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Food Safety Practices for Outdoor Cooking

food safety

In the new Cub Scout Adventure program, our Webelos will complete the Cast Iron Chef adventure.  This will help them learn how to cook outdoors which has some challenges that we don't have when cooking indoors.

One of the challenges is how to keep your food safe when you don't have the luxury of a refrigerator.  Our boys need to learn good food safety practices while cooking outdoors.

Webelos Adventure –  Cast Iron Chef 2:  Prepare a balanced meal for your den or family. If possible, use one of these methods for preparation of part of the meal: camp stove, Dutch oven, box oven, solar oven, open campfire, or charcoal grill. Demonstrate an understanding of food safety practices while preparing the meal.

Hot Foods Hot and Cold Foods Cold

It's important to keep food at the correct temperature to avoid bacteria.  Most bacteria do not grow rapidly at temperatures below 40 °F or above 140 °F.   The “Danger Zone” is any temperature between 40 °F and 140 °F.  Bacteria multiply rapidly at these temperatures and can reach dangerous levels after 2 hours.  If the outdoor temperature is 90 °F or above, it only takes 1 hour for bacteria to reach a dangerous level.

Since it's difficult to keep food hot for very long without a heat source, it's better to cool the food you'll take on your camping trip.  If you're “car camping,” taking a cooler will be easy.  Blocks of ice will last longer than ice cubes.  Fill empty milk cartons with water and freeze them to make ice blocks.  While you're at the campsite, cover your cooler with a blanket to keep it insulated.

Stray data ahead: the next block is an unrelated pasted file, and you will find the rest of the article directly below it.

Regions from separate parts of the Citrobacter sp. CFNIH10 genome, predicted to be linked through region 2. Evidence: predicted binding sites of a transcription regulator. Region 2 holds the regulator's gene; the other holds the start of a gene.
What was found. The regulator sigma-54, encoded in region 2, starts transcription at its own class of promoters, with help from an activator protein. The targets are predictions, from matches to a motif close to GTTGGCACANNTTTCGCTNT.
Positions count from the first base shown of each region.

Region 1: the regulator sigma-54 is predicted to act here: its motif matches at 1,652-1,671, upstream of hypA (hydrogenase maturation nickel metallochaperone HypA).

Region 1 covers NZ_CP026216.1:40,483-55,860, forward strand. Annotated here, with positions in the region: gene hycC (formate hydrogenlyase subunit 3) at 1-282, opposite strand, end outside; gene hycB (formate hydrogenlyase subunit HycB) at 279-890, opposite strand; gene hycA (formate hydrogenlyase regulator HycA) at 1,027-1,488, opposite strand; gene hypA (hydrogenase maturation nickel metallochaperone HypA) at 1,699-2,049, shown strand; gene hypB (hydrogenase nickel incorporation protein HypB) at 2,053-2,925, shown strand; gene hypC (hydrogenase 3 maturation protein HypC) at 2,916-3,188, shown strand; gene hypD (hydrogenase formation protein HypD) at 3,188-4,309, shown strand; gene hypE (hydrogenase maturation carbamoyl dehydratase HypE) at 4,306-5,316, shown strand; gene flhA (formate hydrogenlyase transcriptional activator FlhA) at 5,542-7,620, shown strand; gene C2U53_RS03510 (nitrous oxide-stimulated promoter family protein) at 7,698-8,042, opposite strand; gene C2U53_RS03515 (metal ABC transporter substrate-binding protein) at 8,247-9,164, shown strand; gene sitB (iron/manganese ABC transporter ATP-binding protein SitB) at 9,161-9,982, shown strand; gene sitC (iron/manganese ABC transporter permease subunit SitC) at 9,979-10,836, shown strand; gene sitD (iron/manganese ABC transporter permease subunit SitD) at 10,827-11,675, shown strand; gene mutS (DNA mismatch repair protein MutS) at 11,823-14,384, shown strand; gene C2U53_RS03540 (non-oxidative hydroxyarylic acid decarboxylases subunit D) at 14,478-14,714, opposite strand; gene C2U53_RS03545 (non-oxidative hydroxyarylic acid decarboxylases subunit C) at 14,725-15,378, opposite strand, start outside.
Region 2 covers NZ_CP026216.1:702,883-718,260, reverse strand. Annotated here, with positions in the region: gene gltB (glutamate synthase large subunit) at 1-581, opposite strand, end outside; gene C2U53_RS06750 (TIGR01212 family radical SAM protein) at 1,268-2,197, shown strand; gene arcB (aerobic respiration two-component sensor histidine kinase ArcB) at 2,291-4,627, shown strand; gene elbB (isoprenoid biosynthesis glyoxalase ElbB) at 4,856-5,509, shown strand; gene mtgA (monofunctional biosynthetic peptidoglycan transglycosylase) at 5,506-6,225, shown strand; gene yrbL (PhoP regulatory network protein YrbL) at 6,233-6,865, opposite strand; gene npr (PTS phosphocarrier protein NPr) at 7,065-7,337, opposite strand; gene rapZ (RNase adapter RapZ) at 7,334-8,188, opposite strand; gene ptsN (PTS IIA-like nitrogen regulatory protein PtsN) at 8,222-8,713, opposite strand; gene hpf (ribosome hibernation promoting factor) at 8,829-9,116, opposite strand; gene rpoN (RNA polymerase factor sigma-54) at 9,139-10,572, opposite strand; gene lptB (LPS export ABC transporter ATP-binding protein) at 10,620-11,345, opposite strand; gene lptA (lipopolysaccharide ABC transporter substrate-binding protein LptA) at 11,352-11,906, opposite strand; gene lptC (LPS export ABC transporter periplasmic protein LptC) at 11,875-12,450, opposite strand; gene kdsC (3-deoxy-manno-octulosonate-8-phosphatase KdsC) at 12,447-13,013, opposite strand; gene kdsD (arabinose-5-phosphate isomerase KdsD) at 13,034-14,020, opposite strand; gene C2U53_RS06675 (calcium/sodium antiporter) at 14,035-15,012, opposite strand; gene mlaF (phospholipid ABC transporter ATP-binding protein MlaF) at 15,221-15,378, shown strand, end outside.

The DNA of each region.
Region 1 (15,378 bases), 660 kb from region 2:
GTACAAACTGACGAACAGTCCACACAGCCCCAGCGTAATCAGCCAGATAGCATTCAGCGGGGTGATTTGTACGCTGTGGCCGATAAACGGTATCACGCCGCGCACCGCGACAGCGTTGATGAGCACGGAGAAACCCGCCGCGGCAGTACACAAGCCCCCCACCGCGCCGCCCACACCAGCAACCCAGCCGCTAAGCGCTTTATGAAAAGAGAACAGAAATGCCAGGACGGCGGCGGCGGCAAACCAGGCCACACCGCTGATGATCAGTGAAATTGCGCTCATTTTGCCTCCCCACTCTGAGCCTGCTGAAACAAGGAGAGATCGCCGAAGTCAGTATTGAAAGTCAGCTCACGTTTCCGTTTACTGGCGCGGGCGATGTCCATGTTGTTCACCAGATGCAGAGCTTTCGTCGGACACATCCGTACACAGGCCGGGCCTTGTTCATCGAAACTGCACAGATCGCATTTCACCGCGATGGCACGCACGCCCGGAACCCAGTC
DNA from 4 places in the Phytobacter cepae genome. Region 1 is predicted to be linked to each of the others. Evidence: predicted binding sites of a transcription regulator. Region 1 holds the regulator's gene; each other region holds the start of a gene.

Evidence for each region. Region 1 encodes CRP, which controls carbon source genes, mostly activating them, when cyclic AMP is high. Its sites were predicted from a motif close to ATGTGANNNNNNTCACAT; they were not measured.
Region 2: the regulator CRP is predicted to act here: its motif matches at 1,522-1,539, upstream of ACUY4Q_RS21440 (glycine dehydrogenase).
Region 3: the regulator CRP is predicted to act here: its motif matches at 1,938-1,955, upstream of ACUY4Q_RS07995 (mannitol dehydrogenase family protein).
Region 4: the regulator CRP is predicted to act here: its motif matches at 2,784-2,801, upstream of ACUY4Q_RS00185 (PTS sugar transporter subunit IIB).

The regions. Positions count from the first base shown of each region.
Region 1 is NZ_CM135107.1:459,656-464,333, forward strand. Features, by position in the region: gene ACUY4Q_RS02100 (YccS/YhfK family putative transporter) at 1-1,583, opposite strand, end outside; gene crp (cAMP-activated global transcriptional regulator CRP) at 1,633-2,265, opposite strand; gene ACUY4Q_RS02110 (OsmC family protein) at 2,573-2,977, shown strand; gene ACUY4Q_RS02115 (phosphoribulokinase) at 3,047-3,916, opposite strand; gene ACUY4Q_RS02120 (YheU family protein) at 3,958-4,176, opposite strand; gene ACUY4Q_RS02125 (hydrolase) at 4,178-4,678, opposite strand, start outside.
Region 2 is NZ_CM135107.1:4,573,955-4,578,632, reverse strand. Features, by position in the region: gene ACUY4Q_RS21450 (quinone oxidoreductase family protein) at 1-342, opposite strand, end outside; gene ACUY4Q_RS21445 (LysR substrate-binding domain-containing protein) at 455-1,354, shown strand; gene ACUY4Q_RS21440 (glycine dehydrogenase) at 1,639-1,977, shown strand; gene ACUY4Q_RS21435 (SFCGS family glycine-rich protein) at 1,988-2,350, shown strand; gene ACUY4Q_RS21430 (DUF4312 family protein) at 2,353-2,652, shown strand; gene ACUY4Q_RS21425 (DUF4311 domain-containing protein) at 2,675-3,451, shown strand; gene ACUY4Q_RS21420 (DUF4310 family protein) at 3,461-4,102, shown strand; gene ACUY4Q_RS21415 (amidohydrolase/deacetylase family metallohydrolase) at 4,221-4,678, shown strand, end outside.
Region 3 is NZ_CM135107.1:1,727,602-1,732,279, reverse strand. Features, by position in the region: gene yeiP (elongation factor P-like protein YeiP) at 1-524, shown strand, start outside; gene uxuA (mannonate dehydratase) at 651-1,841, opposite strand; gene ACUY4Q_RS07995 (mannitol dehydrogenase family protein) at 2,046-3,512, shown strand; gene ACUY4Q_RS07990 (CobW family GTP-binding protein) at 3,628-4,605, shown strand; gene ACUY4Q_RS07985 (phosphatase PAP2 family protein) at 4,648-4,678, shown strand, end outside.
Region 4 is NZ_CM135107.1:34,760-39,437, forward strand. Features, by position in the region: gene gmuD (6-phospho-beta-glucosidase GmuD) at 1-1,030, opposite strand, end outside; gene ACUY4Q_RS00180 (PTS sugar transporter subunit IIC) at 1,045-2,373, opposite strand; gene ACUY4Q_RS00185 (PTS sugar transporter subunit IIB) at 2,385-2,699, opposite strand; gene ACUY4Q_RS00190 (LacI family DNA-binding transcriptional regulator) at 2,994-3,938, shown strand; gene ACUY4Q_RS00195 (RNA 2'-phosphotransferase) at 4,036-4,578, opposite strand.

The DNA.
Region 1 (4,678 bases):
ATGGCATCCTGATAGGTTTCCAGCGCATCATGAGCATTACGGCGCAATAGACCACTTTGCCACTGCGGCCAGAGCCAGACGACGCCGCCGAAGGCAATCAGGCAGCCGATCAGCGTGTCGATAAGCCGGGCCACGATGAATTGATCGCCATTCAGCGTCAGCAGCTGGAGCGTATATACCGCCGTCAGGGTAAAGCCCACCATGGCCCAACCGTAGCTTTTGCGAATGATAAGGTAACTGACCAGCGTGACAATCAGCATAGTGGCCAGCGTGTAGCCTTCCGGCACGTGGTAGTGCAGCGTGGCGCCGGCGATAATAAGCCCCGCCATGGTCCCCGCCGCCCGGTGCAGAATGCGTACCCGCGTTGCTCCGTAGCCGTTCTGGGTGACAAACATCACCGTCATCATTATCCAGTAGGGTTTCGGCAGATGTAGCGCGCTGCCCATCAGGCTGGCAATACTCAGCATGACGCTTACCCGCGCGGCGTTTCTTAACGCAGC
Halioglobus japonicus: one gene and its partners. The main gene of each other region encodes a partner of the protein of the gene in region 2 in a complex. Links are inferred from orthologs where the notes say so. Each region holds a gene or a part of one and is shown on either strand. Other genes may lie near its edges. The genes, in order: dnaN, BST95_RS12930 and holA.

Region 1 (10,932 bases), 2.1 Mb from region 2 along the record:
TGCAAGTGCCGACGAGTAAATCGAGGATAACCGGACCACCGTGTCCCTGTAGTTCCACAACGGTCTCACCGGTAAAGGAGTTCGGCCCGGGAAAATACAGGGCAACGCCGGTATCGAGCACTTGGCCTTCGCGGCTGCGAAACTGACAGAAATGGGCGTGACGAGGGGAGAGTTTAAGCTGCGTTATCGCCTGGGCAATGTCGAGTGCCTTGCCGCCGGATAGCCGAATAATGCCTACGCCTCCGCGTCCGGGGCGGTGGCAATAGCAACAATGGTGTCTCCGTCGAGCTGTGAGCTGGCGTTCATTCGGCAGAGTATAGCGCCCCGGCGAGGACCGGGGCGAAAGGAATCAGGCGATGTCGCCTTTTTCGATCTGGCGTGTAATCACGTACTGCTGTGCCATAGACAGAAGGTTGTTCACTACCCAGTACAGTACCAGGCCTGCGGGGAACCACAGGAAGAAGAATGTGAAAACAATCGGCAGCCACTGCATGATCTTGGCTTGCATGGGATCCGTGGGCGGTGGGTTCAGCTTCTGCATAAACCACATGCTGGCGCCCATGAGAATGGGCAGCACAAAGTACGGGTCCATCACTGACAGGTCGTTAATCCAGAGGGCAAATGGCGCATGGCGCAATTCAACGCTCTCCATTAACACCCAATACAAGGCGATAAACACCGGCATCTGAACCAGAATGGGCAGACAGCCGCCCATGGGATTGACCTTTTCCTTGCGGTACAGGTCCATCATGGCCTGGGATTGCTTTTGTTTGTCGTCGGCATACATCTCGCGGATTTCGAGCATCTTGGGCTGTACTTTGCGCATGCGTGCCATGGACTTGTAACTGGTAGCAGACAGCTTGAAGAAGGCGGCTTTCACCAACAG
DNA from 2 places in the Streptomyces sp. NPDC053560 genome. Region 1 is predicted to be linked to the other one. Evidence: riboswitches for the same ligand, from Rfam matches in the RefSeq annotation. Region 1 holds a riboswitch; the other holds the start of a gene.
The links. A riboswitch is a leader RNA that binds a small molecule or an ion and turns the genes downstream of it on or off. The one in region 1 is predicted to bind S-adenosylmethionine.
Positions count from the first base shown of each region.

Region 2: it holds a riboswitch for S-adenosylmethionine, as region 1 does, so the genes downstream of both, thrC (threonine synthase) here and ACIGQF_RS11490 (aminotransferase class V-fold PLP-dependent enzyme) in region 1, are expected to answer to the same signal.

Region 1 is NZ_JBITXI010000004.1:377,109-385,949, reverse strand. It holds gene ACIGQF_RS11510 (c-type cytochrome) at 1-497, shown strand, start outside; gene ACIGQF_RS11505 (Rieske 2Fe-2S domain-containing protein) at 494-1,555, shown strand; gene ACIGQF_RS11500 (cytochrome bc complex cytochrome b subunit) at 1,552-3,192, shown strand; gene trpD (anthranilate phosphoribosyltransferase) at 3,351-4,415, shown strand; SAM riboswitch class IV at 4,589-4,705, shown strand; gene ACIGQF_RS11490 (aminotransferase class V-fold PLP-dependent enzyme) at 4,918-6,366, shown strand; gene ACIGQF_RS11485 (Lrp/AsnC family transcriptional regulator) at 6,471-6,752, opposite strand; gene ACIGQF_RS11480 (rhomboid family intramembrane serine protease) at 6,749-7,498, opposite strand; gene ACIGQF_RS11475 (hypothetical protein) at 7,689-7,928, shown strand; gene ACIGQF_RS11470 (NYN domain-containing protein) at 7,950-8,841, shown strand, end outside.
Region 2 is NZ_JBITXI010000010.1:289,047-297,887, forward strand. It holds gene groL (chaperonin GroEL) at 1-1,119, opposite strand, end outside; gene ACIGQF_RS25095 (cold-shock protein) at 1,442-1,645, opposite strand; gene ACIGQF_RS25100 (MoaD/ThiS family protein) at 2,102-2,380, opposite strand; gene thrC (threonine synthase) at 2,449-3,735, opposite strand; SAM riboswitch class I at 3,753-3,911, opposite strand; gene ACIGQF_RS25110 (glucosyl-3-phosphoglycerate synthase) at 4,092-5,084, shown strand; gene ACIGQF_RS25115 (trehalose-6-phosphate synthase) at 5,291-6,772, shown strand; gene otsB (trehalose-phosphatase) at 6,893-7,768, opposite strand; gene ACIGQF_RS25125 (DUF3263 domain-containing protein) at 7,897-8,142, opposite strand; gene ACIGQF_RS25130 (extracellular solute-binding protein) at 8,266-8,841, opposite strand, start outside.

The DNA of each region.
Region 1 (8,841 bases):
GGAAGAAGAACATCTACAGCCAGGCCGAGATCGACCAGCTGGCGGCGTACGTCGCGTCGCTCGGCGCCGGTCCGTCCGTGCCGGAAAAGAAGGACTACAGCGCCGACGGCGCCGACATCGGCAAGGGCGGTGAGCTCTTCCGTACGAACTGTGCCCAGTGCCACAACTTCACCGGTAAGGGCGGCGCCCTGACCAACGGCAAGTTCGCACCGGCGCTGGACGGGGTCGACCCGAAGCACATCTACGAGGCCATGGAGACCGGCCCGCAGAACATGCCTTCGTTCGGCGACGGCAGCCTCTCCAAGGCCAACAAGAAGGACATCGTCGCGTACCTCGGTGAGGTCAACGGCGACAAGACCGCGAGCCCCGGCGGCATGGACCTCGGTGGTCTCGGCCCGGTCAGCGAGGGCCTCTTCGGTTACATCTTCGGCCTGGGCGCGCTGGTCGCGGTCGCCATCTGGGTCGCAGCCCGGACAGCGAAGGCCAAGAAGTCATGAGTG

Consider taking 2 coolers–one for food and one for drinks.  The drink cooler will be opened and closed a lot which will cause the ice to melt more quickly.  Food will stay colder in a cooler that isn't opened often.

Take a food thermometer.  It's hard to tell when meat or poultry is done if you're cooking on a grill or camp stove, so use a thermometer to ensure that food is cooked to the correct temperature. 

Keep Everything Clean

Raw meat and poultry contain bacteria that can be spread to other foods through the juices dripping from packages or your hands.  The boys should make sure they double wrap or bag uncooked meat to avoid contaminating other food.  Use different platters and utensils for raw and cooked meat.

They also need to remember to wash their hands well before and after handling raw poultry or meat.  Your campsite may not have running water, so make sure you take soap and water for clean up.

Their fruits and vegetables also need to be washed and dried before packing them in the cooler.

Helping your Webelos learn about food safety will ensure that no one gets sick while you're camping!

Yours in Scouting,

P.S. If this Webelos information was helpful, sign up below for more helpful hints!

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[…] Dutch oven, box oven, solar oven, open campfire, or charcoal grill. Demonstrate an understanding of food safety practices while preparing the […]